Latest news and developments from the crisis in Iraq, where Isis and insurgent allies who helped seize Mosul clash in Kirkuk province, killing 17
Sunni militants who fought together to capture swathes of Iraqi territory have turned their weapons on each other during clashes in Kirkuk province that cost 17 lives, according to reports.
The fighting erupted on Friday evening between Isis and the Army of the Men of the Naqshbandiyah Order (JRTN) in Hawija, in Kirkuk province, sources told AFP.
There were differing accounts as to what sparked the firefight, which is a potential sign of the fraying of the Sunni insurgent alliance that has overrun vast stretches of territory north of Baghdad in less than two weeks.
One security official said JRTN fighters had refused an Isis demand to give up their weapons and pledge allegiance to the jihadist force.
Witnesses, however, told AFP the two sides clashed over who would take over multiple fuel tankers in the area.
Analysts have noted that while the Sunni insurgents, who are led by Isis but also include a litany of other groups including loyalists of now-executed dictator Saddam Hussein, have formed a wide alliance, it is unclear if the broader grouping can hold together given their disparate ideologies.
Isis espouses an extremist interpretation of Islam and wants to establish an Islamic state, whereas other armed groups have political differences with the regime in Baghdad, suggesting the alliance could eventually break down.
“If history repeats itself, then ISIL [Isis], because it’s got a transnational goal of a caliphate, because it’s radical, because it’s got this ludicrously absurd… approach to Islam, they can’t help but break that coalition,” said Toby Dodge, head of the Middle East Centre at the London School of Economics.
Isis, which is seen as the most capable militant group in Iraq, has for months clashed with groups opposed to President Bashar al-Assad in neighbouring Syria, where it also operates and where it is seen as far more extremist than even Al-Qaeda’s front group in the country.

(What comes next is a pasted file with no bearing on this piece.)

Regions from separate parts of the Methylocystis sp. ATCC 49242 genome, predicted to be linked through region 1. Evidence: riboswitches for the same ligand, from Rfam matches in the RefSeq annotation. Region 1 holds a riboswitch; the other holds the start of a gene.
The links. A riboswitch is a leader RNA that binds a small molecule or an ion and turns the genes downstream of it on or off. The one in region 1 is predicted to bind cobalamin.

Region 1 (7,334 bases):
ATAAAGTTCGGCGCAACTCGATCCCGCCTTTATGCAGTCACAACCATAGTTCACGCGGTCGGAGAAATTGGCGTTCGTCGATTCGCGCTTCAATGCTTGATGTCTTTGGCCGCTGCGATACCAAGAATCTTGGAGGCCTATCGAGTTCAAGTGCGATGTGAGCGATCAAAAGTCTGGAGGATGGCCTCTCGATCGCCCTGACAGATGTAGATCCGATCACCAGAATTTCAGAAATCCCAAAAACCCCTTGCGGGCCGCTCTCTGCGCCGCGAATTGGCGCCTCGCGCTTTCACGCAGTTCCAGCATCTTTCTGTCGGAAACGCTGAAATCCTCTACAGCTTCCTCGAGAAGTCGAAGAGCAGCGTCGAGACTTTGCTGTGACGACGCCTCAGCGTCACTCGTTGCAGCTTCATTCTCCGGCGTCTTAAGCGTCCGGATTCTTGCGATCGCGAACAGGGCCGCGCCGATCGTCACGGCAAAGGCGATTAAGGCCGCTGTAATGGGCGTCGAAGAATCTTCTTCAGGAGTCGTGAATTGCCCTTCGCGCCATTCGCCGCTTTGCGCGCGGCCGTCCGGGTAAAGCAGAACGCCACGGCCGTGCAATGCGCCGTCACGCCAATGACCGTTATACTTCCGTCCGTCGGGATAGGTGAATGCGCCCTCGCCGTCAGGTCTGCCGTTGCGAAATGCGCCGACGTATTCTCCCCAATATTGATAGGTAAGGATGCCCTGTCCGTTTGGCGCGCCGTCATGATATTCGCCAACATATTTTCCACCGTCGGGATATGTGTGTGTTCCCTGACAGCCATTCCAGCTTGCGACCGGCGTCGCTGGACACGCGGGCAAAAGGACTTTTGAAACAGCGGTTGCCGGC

Also on Saturday, Iraqi security officials said Sunni militants had seized a Syrian border crossing after killing some 30 Iraqi troops in a day of clashes.
The officials said Saturday that Isis and allied militants seized the crossing near the border town of Qaim, about 200 miles west of Baghdad, after battling Iraqi troops throughout the previous day.
The officials spoke on condition of anonymity because they were not authorized to talk to media.
The capture of the Qaim border crossing deals a further blow to Prime Minister Nouri al-Maliki’s government, which has struggled to push back against Islamic extremists and allied militants who have seized large swaths of the country, including the second largest city Mosul, and who have vowed to march on Baghdad.
Sunni militants have carved out a large swath of territory astride the Iraqi-Syrian border and seized Iraq’s second largest city Mosul earlier this month.
Militants have long traveled back and forth across the porous border, but the control of crossings allows them to more easily move weapons and heavy equipment to different battlefields.
The fall of the border crossing came as US president Barack Obama said that Iraq’s conflict is the result of sectarian divisions that have been allowed to fester.
It is up to Iraq’s people and leaders to resolve those differences, said Obama.
“Some of the forces that have always possibly pulled Iraq apart are stronger now, [and] those forces that could keep the country united are weaker,” he told NBC Nightly News. “It is ultimately going to be up to the Iraqi leadership to try to pull the politics of the country back together again.”
Mr Obama is sending up to 300 US military advisers to Iraq and has threatened air strikes as Sunni Islamists have gained control of the north of the country and made a push toward Baghdad. Growing mistrust between Shia and Sunni Muslims has heightened tensions in the country, where the United States fought a war from 2003 to 2011, the president said.
Iraq’s prime minister Maliki faces mounting pressure to form an inclusive government or step aside, after a top Shiite cleric also strongly hinted he is in part to blame for the worst crisis since US troops withdrew from the country at the end of 2011.
Grand Ayatollah Ali al-Sistani, the most respected voice for Iraq’s Shiite majority, on Friday joined calls for al-Maliki to reach out to the Kurdish and Sunni minorities.
Al-Sistani normally stays above the political fray, and his comments, delivered through a representative, could ultimately seal al-Maliki’s fate.
Calling for a dialogue between the political coalitions that won seats in the April 30 parliamentary election, al-Sistani said it was imperative that they form “an effective government that enjoys broad national support, avoids past mistakes and opens new horizons toward a better future for all Iraqis.”
Al-Sistani is deeply revered by Iraq’s majority Shiites, and his critical words could force al-Maliki, who emerged from relative obscurity in 2006 to lead the country, to step down.